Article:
Tuesday. Girls come home all excited about a visit to their school from Sasha, a player on the IU women’s basketball team. Aka “Big Sash.” There was a special promotion going on in which each kid was sent home with an adult ticket for the game on Thursday night (kids are free anyway I think). Mom was going to be busy at the studio helping set up the holiday show, but I agreed to take them.
Thursday, 5 pm. Last minute work on Go IU/ Go Sasha flags taped onto chopsticks:
I guess that’s Big Sash at the bottom right. The rainbows, hearts and butterfly really push the go-team spirit to the next level, I think.
6:30. In the parking lot, we see Calley and her dad and Olivia and her mom. Joyful, hopping-up-and-down excited group hugs. It has been a whole three hours since the kids have seen one another.
6:35. In the arena! Game has started, you can see all the kids from school at one end with their red t-shirts on! Big Sash is on the court!
6:40. For the next 2 hours it’s like some hopped-up 5-8 year-old cocktail party with continual changing of seats, conferrals about snacks, walking up and down the stadium stairs, new groupings of kids, weird games involving cheers, waving signs and a pom-pom someone brought. The parents exchange occasional amused chit-chat over the din and try to prevent things from getting too inappropriate or dangerous. The kids pay only fleeting attention to the actual game.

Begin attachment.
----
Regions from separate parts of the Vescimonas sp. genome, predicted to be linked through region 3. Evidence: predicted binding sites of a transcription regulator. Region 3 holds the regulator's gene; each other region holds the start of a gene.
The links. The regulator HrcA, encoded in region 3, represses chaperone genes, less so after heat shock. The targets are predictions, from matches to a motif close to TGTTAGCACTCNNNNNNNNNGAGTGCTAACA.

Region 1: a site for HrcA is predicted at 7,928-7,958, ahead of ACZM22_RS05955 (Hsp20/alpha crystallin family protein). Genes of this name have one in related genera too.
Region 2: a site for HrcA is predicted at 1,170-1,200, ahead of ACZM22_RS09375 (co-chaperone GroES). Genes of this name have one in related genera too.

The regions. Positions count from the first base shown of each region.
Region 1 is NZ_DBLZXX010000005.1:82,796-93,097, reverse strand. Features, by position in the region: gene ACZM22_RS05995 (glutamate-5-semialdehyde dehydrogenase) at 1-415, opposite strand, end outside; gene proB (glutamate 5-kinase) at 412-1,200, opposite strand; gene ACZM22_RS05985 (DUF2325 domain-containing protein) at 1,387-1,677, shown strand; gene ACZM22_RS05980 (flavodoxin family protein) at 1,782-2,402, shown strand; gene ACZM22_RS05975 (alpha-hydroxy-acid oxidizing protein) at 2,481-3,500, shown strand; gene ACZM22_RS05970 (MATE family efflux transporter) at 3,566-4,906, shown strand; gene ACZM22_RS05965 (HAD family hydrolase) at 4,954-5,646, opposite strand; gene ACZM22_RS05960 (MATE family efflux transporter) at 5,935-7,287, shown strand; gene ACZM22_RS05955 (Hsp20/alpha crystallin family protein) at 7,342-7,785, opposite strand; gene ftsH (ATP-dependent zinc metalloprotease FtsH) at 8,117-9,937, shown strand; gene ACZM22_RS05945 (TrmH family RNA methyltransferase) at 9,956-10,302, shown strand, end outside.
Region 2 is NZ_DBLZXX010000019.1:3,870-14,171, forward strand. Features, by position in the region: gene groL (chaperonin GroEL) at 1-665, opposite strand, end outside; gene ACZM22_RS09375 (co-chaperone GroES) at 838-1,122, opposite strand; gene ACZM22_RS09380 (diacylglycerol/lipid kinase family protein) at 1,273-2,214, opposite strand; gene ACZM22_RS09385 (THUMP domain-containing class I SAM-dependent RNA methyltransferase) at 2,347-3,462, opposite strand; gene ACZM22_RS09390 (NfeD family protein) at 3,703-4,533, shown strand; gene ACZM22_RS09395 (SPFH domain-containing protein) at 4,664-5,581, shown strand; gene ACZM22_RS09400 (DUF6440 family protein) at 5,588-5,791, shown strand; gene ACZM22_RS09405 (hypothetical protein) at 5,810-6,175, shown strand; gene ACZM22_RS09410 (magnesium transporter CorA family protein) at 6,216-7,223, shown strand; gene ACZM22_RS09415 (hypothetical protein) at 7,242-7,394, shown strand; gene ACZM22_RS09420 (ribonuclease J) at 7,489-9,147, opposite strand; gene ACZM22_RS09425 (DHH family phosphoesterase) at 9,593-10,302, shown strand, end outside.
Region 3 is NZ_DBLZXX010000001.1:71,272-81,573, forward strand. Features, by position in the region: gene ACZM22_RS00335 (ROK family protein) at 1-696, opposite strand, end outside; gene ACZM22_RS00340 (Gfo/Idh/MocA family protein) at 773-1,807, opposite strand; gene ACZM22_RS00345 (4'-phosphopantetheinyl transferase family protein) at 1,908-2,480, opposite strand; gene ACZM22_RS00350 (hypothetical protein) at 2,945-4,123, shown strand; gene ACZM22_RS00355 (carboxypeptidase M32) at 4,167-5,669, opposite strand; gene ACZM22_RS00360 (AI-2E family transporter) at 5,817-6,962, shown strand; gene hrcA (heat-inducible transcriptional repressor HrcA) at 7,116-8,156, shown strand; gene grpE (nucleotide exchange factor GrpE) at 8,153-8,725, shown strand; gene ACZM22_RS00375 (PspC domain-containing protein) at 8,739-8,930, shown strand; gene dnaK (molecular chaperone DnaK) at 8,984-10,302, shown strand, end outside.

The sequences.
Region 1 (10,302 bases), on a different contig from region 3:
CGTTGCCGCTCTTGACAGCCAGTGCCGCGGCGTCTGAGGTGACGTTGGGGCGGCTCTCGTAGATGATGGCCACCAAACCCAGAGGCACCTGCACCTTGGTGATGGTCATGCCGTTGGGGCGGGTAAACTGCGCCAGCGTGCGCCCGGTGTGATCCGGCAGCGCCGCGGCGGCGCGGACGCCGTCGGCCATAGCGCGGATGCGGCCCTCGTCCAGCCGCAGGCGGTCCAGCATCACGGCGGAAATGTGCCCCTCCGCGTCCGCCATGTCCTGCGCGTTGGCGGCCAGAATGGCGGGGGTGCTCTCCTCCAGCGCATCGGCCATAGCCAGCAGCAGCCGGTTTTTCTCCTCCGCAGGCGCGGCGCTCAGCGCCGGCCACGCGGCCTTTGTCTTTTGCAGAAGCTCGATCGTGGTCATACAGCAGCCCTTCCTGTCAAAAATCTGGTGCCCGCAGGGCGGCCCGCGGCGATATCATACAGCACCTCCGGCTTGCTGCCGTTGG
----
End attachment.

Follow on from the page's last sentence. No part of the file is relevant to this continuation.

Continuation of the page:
For much of the game we’re down in the 3rd row or so with the cheerleaders right in front of us. The role of cheerleader normally seems so gendered, a performance of exaggerated femininity in structural, Manichean opposition to the exaggerated masculinity of the male jocks on the court. But here it’s two very different models of female identity, bodies, behavior, gesture, etc., which seems to destabilize or call into question the original opposition. (For ex. the center on Florida State must be 6’5″ and built to bust through any pick.) I was rooting for C&I to be more impressed by the players.
7:30 At halftime all kids are invited to come on court and form two masses through which the players run through, high-fiving (if you can call it that at 3 1/2 feet from the ground). Pandemonium as 100-odd 5-8 year-olds rush the court. It’s a slightly dangerous situation when they all return in a thundering herd, rushing right through the IU team’s layup drills.
7:45 Iris finally makes it onto the Jumbotron! C&I and their friends end up getting filmed a couple times doing their little cheers and dances.
8:00 Celie cajoles one of the cheerleaders to throw her a t-shirt! Size extra-large men’s.
8:30 It’s a close game for much of it, but finally ends with Florida State winning by 8. (One silver lining: Big Sash got a double-double with ten rebounds.) I drag the girls out. They have a despondent manner which initially I think is just fatigue, but then they start saying: “I can’t believe IU lost!” Sobbing, a little bit.
“Why did they have to lose?”
I offer various sententious commentary about the nature of sports, winning and losing, etc. They basically ignore me.
“I HATE Florida State!”
“I feel so bad for Sasha, I really wanted her to win!”
And, poignantly: “It’s OUR FAULT! We were playing with Faith and Gabe and we didn’t cheer hard enough!” When I try to deny this: “No, daddy! Cheering really helps you play better!” It’s pathetic, but I also have to stifle a chuckle from the front seat.
This continues until they’re in bed. They seemed truly astonished and appalled that IU, notwithstanding the whole crowd rooting for them, had lost.
The sting of defeat seemed to have faded a bit by the next morning. But I’m still not sure they possess the emotional armor to handle team spectator sports.